Massachusetts law about discovery

Laws, regulations, cases, and web sources on discovery law.

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Table of Contents

The scope of discovery

"Parties may obtain discovery regarding any matter, not privileged, which is relevant to the subject matter involved in the pending action, whether it relates to the claim or defense of the party seeking discovery or to the claim or defense of any other party, including the existence, description, nature, custody, condition and location of any books, documents, or other tangible things and the identity and location of persons having knowledge of any discoverable matter. It is not ground for objection that the information sought will be inadmissible at the trial if the information sought appears reasonably calculated to lead to the discovery of admissible evidence." — Massachusetts Rules of Civil Procedure Rule 26(b)(1).

Discovery tools


"[I]nterrogatories are written questions propounded to a party designed to elicit information useful in the prosecution or defense of a suit. The responding party must sign answers to interrogatories under the pains and penalties of perjury; therefore, the signed answers are the equivalent of sworn testimony given under oath." — Massachusetts Discovery Practice, s. 10.1.


"A deposition is like testimony in court--under oath--but it occurs before trial, outside the courtroom, and without a judge or jury present. While depositions have a number of uses, parties take depositions primarily in the hope of uncovering information that supports their legal claims and undermines the other side's legal claims." — Nolo's Deposition Handbook, p. 2.

Requests for admissions

"Written requests for admission . . . provide parties with a method by which admissions of facts may be obtained and used in support of, or in opposition to, summary judgment motions or at trial." — Massachusetts Practice v.49A (Discovery), s. 10:1.

Requests for production (document requests)

A "written request that another party provide specified documents or other tangible things for inspection and copying." Black's Law dictionary. A request for production "is focused on the discovery of tangible (rather than testimonial) evidence and provides for the discovery of all types of tangible evidence, such as documents, photographs, electronic data, or other objects relevant to the litigation." — Massachusetts Practice v.49 (Discovery), s. 6:1.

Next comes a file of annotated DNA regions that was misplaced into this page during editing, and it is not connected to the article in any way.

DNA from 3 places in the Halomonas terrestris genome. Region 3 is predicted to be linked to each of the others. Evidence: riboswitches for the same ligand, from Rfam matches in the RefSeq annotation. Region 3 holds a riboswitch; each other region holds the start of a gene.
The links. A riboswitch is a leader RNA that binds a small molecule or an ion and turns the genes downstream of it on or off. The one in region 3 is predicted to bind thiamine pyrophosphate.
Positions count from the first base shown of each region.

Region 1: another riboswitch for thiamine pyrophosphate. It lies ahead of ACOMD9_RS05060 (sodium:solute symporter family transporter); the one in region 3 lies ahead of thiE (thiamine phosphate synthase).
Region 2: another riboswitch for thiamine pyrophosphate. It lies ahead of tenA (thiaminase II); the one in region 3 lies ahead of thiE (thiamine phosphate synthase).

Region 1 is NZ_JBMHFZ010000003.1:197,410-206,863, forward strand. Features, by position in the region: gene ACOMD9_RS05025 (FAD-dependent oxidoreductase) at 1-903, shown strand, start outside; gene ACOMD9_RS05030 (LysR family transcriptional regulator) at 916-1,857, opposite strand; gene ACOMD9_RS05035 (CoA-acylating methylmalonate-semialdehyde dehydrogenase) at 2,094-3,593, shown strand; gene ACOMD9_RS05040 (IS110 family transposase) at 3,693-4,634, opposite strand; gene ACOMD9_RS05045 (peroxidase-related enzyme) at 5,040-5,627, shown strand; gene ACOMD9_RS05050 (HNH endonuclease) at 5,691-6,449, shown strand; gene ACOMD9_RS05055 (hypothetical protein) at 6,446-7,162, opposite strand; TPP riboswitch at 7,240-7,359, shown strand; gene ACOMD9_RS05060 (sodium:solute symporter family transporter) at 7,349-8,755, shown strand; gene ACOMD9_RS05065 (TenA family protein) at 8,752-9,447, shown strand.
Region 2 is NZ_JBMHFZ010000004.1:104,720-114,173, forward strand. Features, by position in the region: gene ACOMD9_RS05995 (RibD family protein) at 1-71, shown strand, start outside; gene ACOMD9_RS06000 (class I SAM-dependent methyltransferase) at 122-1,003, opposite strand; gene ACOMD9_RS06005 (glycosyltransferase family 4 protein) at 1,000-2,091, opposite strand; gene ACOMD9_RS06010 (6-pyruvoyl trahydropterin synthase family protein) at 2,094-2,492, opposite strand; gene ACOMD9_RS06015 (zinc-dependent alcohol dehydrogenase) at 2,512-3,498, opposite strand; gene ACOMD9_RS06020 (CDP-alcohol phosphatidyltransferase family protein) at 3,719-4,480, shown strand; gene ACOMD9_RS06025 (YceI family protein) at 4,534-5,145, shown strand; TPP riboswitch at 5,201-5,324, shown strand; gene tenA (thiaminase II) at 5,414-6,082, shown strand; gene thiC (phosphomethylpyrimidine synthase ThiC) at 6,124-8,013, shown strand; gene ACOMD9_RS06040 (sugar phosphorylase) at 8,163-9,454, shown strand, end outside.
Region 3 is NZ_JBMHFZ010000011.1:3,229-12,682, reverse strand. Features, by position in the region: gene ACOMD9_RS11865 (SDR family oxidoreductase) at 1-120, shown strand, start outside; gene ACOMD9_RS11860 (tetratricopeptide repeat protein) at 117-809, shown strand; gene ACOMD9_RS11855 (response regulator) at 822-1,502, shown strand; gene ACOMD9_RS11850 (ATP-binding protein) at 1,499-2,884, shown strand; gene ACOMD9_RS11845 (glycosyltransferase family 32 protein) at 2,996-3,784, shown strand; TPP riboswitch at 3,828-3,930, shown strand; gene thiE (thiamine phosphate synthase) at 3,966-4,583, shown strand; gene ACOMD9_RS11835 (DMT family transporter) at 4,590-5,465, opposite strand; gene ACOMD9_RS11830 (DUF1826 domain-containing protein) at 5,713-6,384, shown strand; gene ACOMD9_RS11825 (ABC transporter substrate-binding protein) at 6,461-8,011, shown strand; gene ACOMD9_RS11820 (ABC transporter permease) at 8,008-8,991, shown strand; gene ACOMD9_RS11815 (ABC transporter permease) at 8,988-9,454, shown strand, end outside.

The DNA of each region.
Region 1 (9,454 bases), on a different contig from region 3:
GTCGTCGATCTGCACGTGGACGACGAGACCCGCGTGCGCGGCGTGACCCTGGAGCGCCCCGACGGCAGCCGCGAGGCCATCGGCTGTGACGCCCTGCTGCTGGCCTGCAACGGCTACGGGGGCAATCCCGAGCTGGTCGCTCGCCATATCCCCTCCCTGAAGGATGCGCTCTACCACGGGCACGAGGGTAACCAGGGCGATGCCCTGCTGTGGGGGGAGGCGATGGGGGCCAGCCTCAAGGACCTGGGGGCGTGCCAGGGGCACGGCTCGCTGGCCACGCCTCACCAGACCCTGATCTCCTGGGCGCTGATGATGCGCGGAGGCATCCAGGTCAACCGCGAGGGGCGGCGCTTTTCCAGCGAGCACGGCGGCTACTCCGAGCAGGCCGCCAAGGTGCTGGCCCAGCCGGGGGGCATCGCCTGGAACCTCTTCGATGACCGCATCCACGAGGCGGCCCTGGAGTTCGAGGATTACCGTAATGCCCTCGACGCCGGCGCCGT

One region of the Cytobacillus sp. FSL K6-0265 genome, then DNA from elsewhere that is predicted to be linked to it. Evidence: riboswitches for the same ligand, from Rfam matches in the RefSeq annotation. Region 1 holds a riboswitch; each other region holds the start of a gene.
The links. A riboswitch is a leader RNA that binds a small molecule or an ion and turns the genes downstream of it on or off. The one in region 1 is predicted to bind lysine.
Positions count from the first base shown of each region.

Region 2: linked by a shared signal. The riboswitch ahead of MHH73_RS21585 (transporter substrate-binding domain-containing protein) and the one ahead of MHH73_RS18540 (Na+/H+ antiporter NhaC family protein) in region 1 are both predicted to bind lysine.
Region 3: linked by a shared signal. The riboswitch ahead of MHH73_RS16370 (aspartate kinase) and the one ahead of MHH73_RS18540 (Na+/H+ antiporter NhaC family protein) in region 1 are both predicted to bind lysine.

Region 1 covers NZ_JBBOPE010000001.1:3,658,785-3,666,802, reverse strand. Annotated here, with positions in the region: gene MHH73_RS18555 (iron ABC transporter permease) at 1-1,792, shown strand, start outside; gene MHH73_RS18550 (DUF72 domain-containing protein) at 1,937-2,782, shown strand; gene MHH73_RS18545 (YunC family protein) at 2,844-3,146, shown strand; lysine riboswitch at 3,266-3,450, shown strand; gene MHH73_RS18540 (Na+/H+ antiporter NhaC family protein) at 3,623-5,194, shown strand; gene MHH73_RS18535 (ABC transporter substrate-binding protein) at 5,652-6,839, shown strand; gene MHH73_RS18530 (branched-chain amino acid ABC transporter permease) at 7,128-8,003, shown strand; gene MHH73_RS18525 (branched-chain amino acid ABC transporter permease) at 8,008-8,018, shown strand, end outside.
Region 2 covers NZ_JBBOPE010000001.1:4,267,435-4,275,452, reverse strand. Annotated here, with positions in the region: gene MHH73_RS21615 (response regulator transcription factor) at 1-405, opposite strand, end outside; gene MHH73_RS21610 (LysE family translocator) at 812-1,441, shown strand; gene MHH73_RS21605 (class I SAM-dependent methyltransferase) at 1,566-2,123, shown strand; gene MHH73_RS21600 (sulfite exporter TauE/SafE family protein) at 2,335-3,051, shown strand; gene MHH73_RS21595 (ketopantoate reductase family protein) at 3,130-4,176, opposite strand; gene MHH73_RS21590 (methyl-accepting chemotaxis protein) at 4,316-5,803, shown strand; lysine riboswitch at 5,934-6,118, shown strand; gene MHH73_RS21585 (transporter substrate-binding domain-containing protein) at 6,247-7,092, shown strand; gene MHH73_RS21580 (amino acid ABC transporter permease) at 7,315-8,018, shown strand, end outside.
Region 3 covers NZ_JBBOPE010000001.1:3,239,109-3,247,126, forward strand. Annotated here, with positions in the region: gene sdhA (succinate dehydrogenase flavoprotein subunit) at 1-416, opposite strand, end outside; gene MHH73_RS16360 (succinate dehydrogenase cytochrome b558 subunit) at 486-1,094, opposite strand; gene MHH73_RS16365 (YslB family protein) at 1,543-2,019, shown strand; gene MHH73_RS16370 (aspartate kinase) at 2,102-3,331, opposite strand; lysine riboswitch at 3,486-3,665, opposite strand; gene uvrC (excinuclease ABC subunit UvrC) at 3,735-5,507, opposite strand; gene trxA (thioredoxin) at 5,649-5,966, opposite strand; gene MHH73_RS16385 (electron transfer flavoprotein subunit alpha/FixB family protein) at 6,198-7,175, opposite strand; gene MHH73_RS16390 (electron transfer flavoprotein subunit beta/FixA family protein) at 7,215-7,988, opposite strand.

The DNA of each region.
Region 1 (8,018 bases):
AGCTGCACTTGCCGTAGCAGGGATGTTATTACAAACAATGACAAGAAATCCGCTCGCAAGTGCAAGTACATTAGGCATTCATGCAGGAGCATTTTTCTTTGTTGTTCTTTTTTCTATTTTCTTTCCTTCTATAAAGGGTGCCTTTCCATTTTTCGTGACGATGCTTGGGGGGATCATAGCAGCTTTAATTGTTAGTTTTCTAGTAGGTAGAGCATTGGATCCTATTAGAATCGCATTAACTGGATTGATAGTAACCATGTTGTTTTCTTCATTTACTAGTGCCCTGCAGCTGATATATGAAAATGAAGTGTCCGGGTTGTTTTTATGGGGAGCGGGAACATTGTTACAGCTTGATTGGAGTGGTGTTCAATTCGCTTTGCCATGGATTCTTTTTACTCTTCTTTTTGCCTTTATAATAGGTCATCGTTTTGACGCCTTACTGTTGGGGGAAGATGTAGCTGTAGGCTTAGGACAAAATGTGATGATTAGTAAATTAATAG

Requests for permission to enter upon land

Mass. R. Civ. P. 34 "allows you to request an opportunity to enter upon land in the possession or control of another party so that you may test, photograph, sample, or otherwise inspect relevant conditions, objects, or operations on the premises." — Massachusetts Discovery Practice, s. 11.1.

Physical and mental examinations

"In many civil actions, the medical status of a party is at issue. This may be because the extent of an ongoing injury is unresolved, a party is seeking damages for mental injury, or the nature of the injury is in dispute. In order to allow the parties a fair opportunity to explore these issues, the rules of discovery permit the physical and mental examinations of individuals, although with some significant limitations." — Massachusetts Discovery Practice, s. 14.1.

Massachusetts laws

MGL c. 233, §§ 24-63 Witnesses and evidence

MGL c. 233, § 79G Evidence: medical and hospital services

Court rules

Superior Court

District/Municipal Court

Probate and Family Court

Housing Court

Juvenile Court

Land Court


How to get Discovery in a debt collection case in civil court, Mass. Legal Help, 2024.
Sample forms and instructions for use in a debt collection suit but can be edited for use in other types of cases. Includes interrogatories, request for admissions, and request for production of documents.

Selected cases

Web sources

Discovery: an overview, The Legal Information Institute at Cornell University Law School.
A brief explanation of the discovery process. Focus is on the Federal Rules, but much of the information applies to states such as Massachusetts as well.

Discovery: representing yourself in an eviction case, Mass. Law Reform Institute, revised January 2022.
Booklet with forms for a tenant to use to obtain discovery during an eviction case.

Family law advocacy for low and moderate income litigants, 3rd ed., MCLE, 2018.
Chapter 2: Overview of probate and family court, Discovery, page 19 with sample interrogatories and request for production of documents in family law cases.

Representing yourself in a civil case part VII: proceeding with a civil case, Mass. Trial Court.
Information about time standards and deadlines, case management conferences, discovery, and pre-trial conferences.

Print sources

With forms 

Without forms

Contact   for Massachusetts law about discovery

Last updated: March 11, 2024

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